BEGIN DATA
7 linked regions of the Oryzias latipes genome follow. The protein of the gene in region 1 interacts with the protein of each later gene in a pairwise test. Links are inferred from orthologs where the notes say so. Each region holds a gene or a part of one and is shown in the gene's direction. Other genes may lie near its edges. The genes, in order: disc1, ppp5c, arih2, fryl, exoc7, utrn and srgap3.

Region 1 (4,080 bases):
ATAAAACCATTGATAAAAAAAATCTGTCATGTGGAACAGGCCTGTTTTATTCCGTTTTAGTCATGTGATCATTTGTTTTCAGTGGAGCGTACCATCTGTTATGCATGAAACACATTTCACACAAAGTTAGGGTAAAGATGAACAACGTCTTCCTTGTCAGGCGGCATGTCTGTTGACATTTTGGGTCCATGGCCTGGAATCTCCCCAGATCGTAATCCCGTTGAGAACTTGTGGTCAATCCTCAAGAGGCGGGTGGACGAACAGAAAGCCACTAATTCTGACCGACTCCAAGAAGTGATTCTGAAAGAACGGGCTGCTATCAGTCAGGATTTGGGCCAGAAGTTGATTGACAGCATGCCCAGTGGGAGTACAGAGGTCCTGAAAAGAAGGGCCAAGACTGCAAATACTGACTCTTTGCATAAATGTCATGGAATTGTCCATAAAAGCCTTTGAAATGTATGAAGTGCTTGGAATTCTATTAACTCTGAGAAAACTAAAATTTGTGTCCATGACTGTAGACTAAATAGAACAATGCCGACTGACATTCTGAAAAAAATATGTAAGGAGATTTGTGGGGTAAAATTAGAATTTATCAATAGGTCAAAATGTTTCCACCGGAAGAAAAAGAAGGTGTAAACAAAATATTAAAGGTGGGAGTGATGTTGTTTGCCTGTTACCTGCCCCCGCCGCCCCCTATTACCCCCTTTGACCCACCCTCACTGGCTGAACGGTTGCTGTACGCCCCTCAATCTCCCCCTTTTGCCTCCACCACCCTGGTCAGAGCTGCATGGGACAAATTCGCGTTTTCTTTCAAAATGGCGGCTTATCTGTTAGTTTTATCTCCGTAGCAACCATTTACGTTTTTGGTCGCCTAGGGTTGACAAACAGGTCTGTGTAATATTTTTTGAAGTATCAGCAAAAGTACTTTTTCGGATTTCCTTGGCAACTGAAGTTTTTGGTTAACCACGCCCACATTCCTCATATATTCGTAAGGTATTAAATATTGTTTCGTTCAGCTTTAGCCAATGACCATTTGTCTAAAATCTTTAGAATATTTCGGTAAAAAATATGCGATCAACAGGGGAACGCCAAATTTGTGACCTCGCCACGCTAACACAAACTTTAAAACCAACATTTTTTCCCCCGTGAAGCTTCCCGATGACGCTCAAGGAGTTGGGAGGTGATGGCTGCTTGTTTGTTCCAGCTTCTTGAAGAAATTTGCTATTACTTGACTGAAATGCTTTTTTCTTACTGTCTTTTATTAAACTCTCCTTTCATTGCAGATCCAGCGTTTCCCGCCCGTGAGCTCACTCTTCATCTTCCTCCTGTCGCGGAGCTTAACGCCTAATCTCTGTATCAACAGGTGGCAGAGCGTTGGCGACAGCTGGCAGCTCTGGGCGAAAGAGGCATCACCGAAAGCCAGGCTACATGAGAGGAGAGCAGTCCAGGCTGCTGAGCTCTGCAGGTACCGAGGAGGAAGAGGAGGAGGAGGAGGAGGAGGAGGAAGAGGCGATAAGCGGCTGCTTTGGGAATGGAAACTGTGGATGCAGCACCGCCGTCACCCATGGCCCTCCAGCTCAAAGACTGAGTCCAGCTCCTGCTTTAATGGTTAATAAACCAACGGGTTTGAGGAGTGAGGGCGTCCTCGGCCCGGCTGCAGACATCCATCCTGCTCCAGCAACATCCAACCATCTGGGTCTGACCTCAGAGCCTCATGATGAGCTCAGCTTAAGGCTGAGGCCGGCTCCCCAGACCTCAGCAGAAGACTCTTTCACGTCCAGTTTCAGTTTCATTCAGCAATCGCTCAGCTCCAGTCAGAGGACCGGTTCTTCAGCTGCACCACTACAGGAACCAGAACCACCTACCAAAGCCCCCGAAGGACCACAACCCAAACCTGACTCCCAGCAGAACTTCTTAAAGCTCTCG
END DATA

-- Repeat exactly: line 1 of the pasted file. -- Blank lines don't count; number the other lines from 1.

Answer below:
7 linked regions of the Oryzias latipes genome follow. The protein of the gene in region 1 interacts with the protein of each later gene in a pairwise test. Links are inferred from orthologs where the notes say so. Each region holds a gene or a part of one and is shown in the gene's direction. Other genes may lie near its edges. The genes, in order: disc1, ppp5c, arih2, fryl, exoc7, utrn and srgap3.